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Article
August 17, 1895

Letters to my Hospital Internes, Past and Present.

JAMA. 1895;XXV(7):292-294. doi:10.1001/jama.1895.02430330034013

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Abstract

By Casey A. Wood, M.D., of Chicago.

II.

Paris, July 14, 1895.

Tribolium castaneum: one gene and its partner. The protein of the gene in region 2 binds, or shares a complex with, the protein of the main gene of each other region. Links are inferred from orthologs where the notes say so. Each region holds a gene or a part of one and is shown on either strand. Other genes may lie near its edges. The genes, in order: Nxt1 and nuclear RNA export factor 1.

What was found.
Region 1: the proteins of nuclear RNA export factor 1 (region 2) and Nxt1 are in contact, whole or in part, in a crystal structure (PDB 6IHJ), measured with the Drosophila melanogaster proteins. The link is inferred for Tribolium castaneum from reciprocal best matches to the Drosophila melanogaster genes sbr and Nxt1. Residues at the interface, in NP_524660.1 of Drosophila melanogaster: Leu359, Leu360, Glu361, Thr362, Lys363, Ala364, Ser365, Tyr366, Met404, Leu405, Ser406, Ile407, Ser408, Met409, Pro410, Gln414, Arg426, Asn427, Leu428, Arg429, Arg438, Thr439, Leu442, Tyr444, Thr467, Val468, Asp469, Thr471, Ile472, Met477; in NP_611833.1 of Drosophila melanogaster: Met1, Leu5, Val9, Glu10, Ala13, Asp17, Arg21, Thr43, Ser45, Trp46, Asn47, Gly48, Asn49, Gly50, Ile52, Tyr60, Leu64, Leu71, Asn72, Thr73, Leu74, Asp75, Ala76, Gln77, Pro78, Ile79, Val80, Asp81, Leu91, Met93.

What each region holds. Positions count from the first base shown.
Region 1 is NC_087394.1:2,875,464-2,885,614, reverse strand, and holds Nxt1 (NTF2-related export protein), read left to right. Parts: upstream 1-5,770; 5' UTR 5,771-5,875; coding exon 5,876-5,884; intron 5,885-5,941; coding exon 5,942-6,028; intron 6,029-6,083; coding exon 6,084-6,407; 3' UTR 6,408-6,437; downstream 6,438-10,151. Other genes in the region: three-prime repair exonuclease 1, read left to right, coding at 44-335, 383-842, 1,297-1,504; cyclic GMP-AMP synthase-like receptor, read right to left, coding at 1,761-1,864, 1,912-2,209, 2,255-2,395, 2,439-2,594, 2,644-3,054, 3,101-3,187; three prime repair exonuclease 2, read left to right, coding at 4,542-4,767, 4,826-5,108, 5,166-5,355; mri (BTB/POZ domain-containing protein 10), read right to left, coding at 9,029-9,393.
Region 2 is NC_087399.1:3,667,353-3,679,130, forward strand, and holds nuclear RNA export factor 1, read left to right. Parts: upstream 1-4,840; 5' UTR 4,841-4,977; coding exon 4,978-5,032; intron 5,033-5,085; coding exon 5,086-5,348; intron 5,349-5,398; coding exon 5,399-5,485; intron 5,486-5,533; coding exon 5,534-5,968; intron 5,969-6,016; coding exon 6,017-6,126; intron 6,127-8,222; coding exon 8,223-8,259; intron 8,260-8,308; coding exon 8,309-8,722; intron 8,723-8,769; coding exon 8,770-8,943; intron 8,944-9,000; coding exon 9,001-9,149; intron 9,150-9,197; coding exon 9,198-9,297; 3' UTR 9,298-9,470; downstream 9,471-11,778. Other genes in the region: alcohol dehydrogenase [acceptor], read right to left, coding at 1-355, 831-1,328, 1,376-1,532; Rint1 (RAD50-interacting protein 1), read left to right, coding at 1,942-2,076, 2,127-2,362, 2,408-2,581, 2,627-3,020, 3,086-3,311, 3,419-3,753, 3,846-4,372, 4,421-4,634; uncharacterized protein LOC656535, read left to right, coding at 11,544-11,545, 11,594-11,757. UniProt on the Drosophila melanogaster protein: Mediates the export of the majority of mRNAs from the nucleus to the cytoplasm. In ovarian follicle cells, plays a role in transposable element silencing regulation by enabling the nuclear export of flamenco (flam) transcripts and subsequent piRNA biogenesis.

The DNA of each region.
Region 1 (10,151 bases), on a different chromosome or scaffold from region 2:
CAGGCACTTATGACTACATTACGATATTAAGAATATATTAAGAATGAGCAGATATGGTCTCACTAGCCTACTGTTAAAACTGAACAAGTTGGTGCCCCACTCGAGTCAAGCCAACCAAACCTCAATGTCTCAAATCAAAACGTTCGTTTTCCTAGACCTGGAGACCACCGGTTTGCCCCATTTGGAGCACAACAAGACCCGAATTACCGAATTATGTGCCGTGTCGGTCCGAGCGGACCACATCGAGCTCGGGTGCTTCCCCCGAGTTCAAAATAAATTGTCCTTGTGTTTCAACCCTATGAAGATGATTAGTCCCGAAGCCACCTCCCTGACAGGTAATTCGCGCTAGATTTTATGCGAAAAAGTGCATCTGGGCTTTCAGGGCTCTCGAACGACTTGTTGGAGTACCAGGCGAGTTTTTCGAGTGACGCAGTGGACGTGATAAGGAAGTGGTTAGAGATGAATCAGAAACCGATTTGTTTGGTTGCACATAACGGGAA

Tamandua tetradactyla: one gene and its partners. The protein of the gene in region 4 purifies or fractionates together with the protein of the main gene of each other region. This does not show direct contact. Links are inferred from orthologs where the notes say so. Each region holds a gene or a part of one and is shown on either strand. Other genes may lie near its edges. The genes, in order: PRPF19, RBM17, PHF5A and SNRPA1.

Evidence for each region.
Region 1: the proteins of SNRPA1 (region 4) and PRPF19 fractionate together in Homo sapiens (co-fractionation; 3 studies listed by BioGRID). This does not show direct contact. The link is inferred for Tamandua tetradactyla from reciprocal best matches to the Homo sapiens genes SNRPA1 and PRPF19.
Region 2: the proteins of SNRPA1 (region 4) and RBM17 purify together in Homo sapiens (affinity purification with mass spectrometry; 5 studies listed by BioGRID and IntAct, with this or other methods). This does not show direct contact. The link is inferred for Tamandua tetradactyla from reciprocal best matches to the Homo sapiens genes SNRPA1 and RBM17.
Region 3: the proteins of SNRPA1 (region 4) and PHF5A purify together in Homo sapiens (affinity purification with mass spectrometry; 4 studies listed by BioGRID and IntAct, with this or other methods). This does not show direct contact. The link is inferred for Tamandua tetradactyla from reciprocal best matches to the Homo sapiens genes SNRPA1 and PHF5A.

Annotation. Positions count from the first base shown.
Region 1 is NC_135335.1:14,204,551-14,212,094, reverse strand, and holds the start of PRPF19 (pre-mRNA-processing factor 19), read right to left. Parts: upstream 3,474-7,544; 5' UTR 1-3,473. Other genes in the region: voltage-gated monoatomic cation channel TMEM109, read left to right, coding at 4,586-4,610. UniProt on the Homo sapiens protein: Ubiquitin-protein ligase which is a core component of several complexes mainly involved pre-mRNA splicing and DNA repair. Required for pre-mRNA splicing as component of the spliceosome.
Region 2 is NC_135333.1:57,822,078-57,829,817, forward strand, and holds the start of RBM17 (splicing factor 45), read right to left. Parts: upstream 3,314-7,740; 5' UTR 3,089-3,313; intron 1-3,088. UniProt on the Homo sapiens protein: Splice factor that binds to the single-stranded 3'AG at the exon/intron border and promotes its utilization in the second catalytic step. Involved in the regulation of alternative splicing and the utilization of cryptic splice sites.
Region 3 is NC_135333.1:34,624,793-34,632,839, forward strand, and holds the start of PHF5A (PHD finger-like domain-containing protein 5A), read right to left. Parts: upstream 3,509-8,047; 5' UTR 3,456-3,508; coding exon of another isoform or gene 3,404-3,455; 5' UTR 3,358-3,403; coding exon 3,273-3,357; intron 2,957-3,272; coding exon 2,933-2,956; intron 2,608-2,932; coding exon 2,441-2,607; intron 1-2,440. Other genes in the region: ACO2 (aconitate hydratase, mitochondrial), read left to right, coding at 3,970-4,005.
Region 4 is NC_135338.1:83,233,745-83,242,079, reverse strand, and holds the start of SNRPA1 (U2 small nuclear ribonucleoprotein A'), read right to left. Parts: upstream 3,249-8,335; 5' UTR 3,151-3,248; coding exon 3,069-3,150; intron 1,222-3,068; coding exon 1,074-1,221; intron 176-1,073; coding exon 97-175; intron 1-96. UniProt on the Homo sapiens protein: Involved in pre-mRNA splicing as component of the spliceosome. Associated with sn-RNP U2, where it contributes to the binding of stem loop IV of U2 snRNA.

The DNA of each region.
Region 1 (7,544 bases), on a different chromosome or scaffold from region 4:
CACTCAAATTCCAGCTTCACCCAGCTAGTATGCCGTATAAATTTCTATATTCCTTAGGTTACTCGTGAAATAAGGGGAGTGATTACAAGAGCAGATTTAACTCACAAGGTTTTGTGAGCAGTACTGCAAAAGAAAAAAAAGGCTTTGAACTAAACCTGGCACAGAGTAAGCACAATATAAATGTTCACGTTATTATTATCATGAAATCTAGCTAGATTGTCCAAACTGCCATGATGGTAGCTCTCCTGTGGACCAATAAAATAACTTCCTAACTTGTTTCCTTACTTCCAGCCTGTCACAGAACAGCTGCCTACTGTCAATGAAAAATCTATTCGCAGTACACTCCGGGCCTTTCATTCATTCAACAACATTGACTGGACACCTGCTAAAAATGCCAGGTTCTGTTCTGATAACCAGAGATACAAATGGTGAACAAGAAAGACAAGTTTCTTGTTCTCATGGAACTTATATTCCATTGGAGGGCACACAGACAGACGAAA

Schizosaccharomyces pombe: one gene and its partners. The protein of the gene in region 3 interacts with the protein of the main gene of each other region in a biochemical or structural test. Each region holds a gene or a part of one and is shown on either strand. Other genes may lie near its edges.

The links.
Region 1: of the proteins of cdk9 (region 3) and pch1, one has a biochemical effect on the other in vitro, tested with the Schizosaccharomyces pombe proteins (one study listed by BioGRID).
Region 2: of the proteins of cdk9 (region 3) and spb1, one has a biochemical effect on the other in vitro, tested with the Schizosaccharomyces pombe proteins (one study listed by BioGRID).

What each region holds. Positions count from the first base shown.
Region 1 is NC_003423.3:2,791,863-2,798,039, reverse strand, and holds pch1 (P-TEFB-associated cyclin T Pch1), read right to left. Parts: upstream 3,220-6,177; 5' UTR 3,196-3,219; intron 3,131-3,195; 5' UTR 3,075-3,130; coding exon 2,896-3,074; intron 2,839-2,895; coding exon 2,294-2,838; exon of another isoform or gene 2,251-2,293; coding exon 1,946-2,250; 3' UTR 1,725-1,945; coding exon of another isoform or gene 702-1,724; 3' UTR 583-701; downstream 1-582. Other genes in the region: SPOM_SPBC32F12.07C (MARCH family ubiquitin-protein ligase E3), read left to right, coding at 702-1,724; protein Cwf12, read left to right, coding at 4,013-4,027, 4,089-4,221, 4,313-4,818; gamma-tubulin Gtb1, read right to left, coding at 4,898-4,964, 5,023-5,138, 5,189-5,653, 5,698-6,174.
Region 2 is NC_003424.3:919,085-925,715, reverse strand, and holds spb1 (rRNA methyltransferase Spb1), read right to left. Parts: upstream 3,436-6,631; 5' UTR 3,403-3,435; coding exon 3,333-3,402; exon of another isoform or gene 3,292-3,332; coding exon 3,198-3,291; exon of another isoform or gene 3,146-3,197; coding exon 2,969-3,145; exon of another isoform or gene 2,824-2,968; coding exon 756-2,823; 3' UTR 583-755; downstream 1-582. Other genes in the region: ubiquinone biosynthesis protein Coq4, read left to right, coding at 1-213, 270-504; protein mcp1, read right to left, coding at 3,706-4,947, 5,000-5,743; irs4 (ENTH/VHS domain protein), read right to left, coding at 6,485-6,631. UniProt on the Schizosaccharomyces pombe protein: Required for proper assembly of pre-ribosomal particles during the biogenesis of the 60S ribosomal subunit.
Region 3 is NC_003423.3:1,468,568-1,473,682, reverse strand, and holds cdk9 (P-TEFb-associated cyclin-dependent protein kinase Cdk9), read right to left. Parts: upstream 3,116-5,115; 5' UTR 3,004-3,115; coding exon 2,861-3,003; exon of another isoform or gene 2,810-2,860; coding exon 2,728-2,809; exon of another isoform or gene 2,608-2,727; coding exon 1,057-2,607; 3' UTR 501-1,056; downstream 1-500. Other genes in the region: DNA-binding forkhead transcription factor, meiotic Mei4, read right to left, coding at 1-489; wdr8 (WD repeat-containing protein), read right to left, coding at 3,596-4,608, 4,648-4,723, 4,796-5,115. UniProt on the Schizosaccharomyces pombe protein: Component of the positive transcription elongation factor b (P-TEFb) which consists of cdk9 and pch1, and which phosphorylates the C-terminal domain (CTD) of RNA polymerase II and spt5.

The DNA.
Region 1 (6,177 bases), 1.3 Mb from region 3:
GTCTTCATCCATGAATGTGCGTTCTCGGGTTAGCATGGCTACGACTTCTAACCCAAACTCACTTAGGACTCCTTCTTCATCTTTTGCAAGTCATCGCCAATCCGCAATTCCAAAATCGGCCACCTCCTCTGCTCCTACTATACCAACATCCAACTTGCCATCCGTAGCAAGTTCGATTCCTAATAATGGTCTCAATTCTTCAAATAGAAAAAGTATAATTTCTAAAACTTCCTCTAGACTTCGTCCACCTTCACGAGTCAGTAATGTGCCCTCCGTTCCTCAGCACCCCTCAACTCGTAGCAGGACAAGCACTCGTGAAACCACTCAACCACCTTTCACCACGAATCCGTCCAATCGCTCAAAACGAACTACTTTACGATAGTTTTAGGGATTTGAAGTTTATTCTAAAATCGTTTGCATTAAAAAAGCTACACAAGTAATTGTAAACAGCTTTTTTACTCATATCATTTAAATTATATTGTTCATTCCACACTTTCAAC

Gentlemen:  —Perhaps the most noticeable fact connected with the more prominent oculists of Paris is their foreign names and origin. We find several Germans, a Pole, a Greek, a Netherlander and even a Canadian graduate on such a list. Whatever else this may mean, it is at least evidence of the tolerant and cosmopolitan character of French surgery. Evidently, also, they have been asked by the French public, not where they were from, but what they knew about ophthalmology.Probably the best known ophthalmologist in Paris is De Wecker (public clinic 55 Rue Chercher Midi, 4 P.M. daily; operations at 5 P.M.), one of the fathers of ophthalmology and justly celebrated as author, teacher and operator. He has always a large following of students and patients and is very courteous to strangers. He showed me his new glass-and-nickel

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